VR/AR/MR and XR Interview with Scott Millar, Technical Director of LongerDays.IO
June 3, 2020 – Today, Scott Millar talks to VFX Online about Virtual Reality/Augmented Reality/Mixed Reality and Extended Reality in our Industry.
Scott Millar, technical director of LongerDays.IO is one of the proponents of disguise xR technology in live production and discusses how Augmented and Mixed Reality workflows will shape the future of the industry after the COVID-19 global pandemic.
// From Scott Millar, Technical Director of LongerDays.IO
How do you describe yourself professionally?
From roots in engineering, I’m a technical producer and director for shows that focus mostly on video in live events, installations, TV and film.
How did you enter the industry? What sparked your interest in working with reality?
I started in the AV industry about seven years ago, from a previous background in engineering, working predominately with large experiential projection mapping shows in the early years.
I have worked with disguise R&D over the last few years playing a key part in its development of xR technology, which grew out of my work to get into TV broadcast, working together on the studio sets of Bloomberg and ITV Sport. The idea was to build a solution to deliver compelling stories with live interactive graphics and real-time CG played off large LED backgrounds, to enhance the delivery of news and other live broadcast events.
I always wanted to work in engineering, particularly in film and TV, and when I was younger, I wanted to build largescale mechanical sets for movies. Now, thanks to the virtual realms brought to life in production by technology, I can now straddle both of these passion projects!
What are your favourite VR/AR/MR/XR Projects and why? What was the Best VR/AR/MR/XR Project you worked on?
Recent productions I’ve been involved with include some of the most groundbreaking live events to incorporate AR and MR into their production, one being the Pakistan Super League Opening Ceremony – the longest ever AR-centered broadcast. With disguise, we were able to composite all six cameras feeds with a delay, with AR, and with the graphics on top to present that composited output to the vision mixer to the camera returns, and we were able to do that for two cameras per server.
Another highlight for me was the HP Omen Challenge tournament – the first esports event to use xR, which played out to a live audience in a studio in London, and broadcast to millions of viewers worldwide. The event organisers wanted to put the players and casters into the game world and as much as we could have done that with green screen, the fact that we were able to do it with LED meant that when people were in the game they could see themselves and what was going on in real-time. Using the xR workflow on an LED stage also allowed the live audience to engage with the production, and that perfect line-up could only be done with disguise.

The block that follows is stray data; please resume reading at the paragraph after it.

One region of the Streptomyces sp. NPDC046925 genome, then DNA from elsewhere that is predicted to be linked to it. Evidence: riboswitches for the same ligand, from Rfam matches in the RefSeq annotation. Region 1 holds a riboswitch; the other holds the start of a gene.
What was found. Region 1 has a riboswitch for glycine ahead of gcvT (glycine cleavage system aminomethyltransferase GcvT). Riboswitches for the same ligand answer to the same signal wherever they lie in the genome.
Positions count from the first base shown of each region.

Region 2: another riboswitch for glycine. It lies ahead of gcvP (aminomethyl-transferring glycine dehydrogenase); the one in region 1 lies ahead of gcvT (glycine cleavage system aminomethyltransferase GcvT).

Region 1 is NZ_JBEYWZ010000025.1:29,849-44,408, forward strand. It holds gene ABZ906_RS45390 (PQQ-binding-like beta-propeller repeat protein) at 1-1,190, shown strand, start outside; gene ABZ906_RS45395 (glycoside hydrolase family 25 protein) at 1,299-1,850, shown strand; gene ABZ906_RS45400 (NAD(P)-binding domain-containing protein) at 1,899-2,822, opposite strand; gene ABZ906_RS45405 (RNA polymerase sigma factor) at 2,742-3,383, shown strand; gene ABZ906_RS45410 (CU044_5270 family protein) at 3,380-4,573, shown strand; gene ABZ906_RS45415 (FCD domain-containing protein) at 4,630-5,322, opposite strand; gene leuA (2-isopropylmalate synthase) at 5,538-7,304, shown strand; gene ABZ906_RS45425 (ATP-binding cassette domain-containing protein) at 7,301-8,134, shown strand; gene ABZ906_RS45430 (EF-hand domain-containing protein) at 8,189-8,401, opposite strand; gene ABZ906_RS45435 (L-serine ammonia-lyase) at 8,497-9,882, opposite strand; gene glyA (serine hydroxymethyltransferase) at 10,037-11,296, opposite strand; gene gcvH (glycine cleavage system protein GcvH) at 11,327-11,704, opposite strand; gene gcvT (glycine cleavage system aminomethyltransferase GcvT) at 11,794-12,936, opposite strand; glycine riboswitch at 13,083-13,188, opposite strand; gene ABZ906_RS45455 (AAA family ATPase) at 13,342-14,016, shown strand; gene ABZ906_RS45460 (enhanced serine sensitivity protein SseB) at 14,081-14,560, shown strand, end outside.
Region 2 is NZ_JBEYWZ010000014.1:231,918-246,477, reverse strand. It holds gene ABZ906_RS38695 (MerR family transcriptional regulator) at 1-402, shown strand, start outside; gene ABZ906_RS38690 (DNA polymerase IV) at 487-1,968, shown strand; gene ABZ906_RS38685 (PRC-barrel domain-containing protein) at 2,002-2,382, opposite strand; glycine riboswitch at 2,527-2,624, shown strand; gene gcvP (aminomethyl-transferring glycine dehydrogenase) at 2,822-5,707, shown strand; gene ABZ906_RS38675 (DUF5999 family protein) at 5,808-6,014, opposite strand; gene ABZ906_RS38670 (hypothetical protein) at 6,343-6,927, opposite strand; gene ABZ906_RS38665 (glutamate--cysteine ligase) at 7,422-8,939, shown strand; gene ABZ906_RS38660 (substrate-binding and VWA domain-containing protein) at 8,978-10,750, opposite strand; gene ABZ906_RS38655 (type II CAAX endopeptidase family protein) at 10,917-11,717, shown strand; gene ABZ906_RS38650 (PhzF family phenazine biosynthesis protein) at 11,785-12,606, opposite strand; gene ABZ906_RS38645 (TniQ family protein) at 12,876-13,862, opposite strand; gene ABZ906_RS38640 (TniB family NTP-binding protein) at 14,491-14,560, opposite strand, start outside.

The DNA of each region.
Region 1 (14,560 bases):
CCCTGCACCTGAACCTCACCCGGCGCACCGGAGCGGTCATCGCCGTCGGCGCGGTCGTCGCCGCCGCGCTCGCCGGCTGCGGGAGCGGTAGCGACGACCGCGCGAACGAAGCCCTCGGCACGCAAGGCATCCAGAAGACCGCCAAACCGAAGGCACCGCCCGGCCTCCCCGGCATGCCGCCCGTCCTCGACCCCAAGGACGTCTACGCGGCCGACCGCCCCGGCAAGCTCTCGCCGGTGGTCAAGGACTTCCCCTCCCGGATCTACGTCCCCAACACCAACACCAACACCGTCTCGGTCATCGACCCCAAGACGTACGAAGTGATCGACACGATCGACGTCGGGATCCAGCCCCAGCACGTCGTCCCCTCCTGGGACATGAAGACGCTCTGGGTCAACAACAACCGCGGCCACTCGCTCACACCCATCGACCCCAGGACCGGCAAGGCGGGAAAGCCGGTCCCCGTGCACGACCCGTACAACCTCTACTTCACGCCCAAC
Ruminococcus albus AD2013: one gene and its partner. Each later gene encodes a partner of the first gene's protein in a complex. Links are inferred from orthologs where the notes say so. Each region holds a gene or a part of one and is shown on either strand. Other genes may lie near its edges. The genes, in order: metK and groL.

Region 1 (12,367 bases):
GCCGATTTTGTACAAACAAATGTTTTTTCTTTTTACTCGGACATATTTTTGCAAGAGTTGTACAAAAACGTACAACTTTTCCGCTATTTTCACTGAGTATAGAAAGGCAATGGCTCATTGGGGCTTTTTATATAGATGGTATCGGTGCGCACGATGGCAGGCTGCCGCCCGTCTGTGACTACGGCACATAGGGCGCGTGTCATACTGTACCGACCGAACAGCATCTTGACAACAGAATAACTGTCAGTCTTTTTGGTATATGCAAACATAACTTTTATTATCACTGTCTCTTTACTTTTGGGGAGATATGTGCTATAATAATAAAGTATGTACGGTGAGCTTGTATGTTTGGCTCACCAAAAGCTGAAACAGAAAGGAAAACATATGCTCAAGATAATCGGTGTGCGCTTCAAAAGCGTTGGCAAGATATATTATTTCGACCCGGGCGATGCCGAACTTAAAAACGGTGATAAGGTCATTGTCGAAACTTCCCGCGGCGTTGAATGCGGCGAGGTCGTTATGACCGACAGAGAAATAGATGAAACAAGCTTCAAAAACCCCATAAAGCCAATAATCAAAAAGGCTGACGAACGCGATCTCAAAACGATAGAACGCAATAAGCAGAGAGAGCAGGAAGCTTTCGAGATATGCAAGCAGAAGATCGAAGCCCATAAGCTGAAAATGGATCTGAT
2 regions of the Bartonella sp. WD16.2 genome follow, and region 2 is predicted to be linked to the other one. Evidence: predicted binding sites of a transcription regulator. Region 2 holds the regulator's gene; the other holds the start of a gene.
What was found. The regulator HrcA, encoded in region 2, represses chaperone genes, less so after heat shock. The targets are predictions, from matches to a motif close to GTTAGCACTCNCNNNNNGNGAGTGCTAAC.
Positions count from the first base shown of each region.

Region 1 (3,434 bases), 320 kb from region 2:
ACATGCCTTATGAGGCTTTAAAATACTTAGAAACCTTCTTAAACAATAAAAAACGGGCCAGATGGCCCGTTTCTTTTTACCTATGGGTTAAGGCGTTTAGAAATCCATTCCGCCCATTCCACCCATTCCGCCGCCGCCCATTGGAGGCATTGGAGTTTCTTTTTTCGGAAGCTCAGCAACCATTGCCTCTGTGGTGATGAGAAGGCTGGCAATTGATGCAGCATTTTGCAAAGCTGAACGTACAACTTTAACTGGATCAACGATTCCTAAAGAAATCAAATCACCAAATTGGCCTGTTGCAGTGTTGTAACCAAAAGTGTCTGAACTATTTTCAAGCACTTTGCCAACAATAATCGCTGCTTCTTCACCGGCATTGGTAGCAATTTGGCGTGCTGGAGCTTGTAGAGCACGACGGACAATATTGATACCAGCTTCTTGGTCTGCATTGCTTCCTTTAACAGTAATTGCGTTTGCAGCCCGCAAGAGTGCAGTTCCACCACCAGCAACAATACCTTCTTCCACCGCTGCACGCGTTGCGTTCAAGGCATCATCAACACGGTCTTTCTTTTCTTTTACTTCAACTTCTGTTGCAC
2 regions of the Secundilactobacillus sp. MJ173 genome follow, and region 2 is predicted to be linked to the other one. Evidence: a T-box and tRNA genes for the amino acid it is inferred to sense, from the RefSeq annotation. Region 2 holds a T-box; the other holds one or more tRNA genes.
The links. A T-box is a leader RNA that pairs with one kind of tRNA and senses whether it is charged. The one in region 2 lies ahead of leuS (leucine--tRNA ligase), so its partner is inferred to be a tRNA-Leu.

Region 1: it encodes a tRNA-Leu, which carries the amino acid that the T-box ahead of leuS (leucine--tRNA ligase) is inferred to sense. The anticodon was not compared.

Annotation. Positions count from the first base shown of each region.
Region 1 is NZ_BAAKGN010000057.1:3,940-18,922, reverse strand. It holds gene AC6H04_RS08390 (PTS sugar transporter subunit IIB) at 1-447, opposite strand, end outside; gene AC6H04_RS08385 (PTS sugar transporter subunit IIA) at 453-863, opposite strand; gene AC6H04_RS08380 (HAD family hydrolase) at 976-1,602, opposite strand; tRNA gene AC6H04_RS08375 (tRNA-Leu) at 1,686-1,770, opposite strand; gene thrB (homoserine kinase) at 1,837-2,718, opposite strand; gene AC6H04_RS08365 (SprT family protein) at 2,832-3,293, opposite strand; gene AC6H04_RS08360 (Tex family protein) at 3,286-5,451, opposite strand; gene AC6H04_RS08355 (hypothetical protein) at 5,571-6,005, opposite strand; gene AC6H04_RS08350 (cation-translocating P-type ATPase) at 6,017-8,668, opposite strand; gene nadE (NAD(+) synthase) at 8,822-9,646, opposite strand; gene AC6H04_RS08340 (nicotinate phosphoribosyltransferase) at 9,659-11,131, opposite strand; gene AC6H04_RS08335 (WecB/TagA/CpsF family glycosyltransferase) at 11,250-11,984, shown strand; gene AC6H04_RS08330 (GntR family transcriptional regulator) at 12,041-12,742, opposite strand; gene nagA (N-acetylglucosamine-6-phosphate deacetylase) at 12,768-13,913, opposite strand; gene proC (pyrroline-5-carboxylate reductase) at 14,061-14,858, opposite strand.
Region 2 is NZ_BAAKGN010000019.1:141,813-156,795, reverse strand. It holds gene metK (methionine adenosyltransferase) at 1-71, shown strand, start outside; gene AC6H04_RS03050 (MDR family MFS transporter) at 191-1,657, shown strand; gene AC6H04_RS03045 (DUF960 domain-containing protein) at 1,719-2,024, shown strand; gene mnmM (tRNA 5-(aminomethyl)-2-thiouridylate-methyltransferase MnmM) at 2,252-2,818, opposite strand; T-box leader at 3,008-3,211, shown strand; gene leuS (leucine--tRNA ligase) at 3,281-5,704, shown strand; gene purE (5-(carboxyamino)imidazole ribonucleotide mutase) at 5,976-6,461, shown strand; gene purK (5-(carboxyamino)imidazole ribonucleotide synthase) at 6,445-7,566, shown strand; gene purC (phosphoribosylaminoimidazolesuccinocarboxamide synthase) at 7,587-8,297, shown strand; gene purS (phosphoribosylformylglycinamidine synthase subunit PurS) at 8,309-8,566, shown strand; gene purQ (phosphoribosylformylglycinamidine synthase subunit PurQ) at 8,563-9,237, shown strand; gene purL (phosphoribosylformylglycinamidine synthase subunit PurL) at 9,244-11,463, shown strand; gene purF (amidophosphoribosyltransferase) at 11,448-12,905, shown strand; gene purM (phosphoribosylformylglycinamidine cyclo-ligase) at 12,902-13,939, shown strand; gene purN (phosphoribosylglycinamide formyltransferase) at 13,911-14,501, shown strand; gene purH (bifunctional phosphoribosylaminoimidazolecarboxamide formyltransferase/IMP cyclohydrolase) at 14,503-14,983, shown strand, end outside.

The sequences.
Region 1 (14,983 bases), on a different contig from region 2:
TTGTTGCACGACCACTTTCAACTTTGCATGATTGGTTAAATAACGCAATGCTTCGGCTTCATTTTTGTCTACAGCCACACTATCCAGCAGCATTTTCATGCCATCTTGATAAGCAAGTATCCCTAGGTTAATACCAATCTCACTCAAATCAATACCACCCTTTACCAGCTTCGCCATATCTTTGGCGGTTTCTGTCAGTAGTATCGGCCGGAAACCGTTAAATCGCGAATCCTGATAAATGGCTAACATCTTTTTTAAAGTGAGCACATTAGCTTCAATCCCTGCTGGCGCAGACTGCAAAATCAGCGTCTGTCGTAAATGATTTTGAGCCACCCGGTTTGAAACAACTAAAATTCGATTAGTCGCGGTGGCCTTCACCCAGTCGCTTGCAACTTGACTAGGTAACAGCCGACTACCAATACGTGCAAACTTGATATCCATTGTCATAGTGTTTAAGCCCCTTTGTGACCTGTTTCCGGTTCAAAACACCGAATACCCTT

The ability to use xR in live productions gives a whole new world to creatives and video directors. With the large LED screens seen in touring concert shows, it’s the perfect medium to apply these new tools. In broadcast or corporate events, AR can be used to bring objects and products to life in a way not seen before with minimal additional equipment.
What challenges did you face when creating VR/AR/MR/XR Projects? Any fun stories from behind the scenes?
Overall, with industry moving so predominantly into the virtual world, one of the biggest challenges that we are facing is breaking the cycle of pre-existing workflows for largescale entertainment shows. These productions have been running for years, sometimes for over a decade; they know their budgets, and their audience, and are reluctant of change, reserving the right to play a relatively safe game.
When trying to break down those timelines and workflows, our goal is to help educate producers and directors to try something new and explore the options on offer to them to push the envelope and break new boundaries in production. That education can go a long way.
Take the Eurovision Song Contest 2019, broadcast to over 80 million people around the world from Tel Aviv. disguise’s software allowed teams onsite to pre-programme the playout with cameras and automation, providing the production team with the ability to programme one track while another is playing, plus the power to easily feed content to DMX screens and quick calibration of projectors. This education and preparation allows for teams to be extremely time and cost efficient and is the foundation of new visions in broadcast production.